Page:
It’s been a long time since I wrote something here. My last post was something I wrote almost entirely in my mind and needed somewhere to put it. But it’s been too long since I sat down at A Parched Soul, took a deep breath, and exhaled something that felt good. Continue reading
Every now and then, it happens. I’m driving home listening to the radio, usually the local NPR or classical stations, and there’s a moment so powerful, so arresting, that I find myself sitting in the driveway, unable to move.
Maybe it’s a beautiful piece of music, or a story about an afflicted group of people. Whatever it is, it’s a moment when what I’m hearing is so powerful that it forces me to stop. Forces me to listen. And then moves me to reflect.
It’s what the public radio business calls a “driveway moment.” A moment where you’re unable to leave your car because of how riveted, how captured, you are by what you’re hearing.
And it’s what they hope to create for their audience. Sure, they want more listeners and higher ratings. But they also know that each driveway moment is a person captivated – and a person willing to tell someone else about their station.
When a radio station is really nailing its content, when it best understands its audience, driveway moments happen.
And this made me think about the church – my church, specifically.
Over and over again, I’ve heard stories of transformation from different people in the church. How lives are changed, marriages are healed, and souls are mended.
The details are different, as you would imagine. But I started to notice something in all of them – a common thread. What was it?
The back row.
My church goes after the people that don’t care anything about church. It’s a hard mission, but one we obviously feel is worth it. So it can be difficult to get some of those people to church.
But when they do come through the doors, their approach is almost always the same: come in late, don’t talk to anyone, sit in the back, leave as soon as the doors open.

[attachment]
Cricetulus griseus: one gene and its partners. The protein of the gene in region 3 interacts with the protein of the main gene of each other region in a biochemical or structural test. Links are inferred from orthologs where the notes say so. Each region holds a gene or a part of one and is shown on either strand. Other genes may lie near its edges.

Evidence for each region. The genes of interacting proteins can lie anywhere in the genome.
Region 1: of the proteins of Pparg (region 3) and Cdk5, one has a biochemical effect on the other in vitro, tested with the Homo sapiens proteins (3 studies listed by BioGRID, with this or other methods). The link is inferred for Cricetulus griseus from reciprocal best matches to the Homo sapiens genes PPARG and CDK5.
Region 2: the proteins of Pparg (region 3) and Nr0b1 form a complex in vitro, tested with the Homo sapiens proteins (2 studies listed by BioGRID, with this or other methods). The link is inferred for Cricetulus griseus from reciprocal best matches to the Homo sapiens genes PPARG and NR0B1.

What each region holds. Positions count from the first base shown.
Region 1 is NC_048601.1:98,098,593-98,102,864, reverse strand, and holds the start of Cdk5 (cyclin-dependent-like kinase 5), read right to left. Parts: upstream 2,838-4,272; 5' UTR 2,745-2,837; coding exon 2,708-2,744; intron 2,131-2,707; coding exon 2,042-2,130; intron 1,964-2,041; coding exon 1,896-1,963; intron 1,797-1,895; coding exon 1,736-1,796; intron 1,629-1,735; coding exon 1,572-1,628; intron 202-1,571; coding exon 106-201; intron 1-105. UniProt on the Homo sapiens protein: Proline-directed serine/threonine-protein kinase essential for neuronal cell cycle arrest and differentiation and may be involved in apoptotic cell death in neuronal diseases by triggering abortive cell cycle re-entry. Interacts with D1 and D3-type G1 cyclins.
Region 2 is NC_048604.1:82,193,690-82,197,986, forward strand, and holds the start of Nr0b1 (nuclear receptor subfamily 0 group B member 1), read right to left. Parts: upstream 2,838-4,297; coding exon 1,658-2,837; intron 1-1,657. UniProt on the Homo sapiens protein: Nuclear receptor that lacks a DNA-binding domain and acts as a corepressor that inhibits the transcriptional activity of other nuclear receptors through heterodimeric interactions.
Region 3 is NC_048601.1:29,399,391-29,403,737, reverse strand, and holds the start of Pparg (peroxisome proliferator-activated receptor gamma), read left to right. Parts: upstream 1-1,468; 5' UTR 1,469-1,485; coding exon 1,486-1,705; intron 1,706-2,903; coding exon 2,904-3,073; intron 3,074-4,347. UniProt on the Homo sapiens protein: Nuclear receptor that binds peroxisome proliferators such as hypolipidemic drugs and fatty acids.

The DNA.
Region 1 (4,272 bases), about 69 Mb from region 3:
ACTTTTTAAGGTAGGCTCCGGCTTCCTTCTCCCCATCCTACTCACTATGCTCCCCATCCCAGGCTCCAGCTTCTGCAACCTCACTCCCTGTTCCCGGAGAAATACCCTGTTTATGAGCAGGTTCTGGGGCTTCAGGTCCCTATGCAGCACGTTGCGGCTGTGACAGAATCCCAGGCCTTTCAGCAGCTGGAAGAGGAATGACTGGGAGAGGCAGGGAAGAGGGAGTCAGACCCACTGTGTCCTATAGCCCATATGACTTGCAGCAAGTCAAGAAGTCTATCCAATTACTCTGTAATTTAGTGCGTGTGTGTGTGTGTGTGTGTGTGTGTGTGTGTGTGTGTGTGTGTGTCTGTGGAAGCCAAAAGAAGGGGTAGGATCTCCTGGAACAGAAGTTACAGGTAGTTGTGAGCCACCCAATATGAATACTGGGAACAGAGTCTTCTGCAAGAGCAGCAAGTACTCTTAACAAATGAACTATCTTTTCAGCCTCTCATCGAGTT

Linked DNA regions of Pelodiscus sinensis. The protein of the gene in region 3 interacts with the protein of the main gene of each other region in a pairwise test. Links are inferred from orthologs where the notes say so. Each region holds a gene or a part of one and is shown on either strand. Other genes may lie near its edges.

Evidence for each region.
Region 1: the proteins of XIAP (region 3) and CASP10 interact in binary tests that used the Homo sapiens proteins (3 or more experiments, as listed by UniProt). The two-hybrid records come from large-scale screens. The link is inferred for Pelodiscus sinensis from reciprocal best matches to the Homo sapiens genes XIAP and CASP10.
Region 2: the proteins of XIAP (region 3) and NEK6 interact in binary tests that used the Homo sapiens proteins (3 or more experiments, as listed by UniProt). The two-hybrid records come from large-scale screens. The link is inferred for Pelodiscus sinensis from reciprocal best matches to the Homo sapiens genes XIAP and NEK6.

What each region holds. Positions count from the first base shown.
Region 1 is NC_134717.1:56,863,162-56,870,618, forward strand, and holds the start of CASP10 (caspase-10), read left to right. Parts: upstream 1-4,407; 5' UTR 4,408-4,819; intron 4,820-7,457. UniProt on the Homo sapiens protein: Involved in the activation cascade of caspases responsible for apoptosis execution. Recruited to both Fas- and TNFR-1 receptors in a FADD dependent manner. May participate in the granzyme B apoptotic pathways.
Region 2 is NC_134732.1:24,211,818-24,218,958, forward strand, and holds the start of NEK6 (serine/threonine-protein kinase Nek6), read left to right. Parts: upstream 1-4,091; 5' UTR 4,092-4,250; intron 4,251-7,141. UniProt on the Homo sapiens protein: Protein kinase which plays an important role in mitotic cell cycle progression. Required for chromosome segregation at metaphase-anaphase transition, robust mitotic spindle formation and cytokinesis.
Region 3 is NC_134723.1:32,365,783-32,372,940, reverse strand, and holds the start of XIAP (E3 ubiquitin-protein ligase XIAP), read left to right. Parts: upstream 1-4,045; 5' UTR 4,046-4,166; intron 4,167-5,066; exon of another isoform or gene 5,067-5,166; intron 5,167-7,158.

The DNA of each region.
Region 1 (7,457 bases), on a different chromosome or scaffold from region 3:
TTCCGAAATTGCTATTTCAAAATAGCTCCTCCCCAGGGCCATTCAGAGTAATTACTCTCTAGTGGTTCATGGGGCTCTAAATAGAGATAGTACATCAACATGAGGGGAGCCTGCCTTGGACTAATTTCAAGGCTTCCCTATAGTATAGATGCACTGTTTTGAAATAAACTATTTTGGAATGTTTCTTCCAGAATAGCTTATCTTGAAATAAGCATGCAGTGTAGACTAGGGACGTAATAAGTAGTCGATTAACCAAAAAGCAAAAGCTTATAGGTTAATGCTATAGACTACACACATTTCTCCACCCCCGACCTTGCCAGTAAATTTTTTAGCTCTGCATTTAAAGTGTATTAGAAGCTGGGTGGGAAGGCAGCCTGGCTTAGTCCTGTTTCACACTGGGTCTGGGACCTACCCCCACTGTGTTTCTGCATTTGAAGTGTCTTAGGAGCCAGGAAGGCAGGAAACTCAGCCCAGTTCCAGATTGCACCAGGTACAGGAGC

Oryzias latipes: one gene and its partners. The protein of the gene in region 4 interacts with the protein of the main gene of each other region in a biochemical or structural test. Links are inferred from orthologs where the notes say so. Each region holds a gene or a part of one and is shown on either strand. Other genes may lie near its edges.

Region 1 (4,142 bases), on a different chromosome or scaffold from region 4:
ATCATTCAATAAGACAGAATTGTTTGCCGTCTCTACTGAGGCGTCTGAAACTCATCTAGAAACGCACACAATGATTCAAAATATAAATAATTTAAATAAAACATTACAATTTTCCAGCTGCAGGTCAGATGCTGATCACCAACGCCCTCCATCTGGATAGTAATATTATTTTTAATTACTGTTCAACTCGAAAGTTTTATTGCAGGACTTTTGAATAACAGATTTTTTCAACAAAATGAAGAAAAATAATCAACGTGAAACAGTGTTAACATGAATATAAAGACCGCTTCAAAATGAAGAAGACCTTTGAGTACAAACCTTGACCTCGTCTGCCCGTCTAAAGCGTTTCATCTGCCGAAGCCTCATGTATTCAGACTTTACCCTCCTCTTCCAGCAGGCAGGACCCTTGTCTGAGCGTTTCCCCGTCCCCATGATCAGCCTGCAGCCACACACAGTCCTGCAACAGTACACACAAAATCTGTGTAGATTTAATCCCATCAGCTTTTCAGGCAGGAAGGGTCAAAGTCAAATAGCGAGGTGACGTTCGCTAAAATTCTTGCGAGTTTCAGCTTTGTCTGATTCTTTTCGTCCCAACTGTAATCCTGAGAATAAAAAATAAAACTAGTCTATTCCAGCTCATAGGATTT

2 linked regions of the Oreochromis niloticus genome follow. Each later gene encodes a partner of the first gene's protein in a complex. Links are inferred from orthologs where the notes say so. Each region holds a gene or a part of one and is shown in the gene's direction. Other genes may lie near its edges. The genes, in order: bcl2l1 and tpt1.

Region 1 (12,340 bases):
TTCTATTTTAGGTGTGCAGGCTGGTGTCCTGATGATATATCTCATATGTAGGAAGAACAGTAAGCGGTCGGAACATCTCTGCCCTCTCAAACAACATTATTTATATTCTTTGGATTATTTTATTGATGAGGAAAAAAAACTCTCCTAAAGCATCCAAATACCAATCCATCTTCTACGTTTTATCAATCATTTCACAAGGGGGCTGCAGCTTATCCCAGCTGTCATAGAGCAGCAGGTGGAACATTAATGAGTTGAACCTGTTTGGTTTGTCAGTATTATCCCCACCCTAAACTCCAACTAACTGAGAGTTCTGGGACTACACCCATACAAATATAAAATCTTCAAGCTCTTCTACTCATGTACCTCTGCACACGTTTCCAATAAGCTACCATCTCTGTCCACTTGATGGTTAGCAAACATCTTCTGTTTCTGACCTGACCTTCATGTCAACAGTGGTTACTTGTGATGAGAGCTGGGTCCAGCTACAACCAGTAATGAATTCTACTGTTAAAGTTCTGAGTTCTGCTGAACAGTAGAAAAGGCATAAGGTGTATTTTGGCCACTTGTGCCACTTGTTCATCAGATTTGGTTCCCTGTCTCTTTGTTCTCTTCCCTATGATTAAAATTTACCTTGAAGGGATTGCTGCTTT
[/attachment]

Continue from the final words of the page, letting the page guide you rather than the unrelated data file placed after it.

And that’s how most of the stories we hear start out – including my own.
That’s not everyone of course, but on the whole it seems to be how much of our community starts their experience at our church.
And we love it.
In fact, we try and make it easier for them. We don’t force them to talk to anyone, we ask them not to give, we don’t ask them to move down so more people can sit near them, heck, we don’t even force them through a greet and seat anymore. To us, the back row should should be the best experience in the whole auditorium.
Why? Because the people in the back row represent the clearest view of who we’re trying to reach.
Would we love to talk to them? Of course we would. But we’d love for them to come to know Christ even more.
And we’ve found that if we let them come and sit in the back row long enough, one day they’ll show up at the Connection Center, in a small group, or in a serve team.
We’ve found that if they keep coming, keep listening, then one day it’ll happen.
One day there will be a service so powerful, so arresting, that they find themselves in the back row, unable to move.
A moment where they can’t leave their seat because of how riveted, how captured, they are by the God they just heard about. And then they’re moved to reflection, maybe even repentance.
They have a back row moment.
And it’s what we hope to create for our community every weekend. Sure, we want more people to come. But we know that each person that has a back row moment is a person captivated by God – and a person willing to tell their friends about it.
I read the following on a blog recently:
“You don’t get to decide the truth. Other people have their own experiences, just as valid.”
This is a predominant mindset in our culture today. And I understand why. How can one person say their truth, their experience, is any more meaningful than any other person’s? Continue reading
Apologies for missing yesterday. I had some technical difficulties (aka leaving my book full of 20 Words poems at the office). You should see two today to make up for it. Enjoy!
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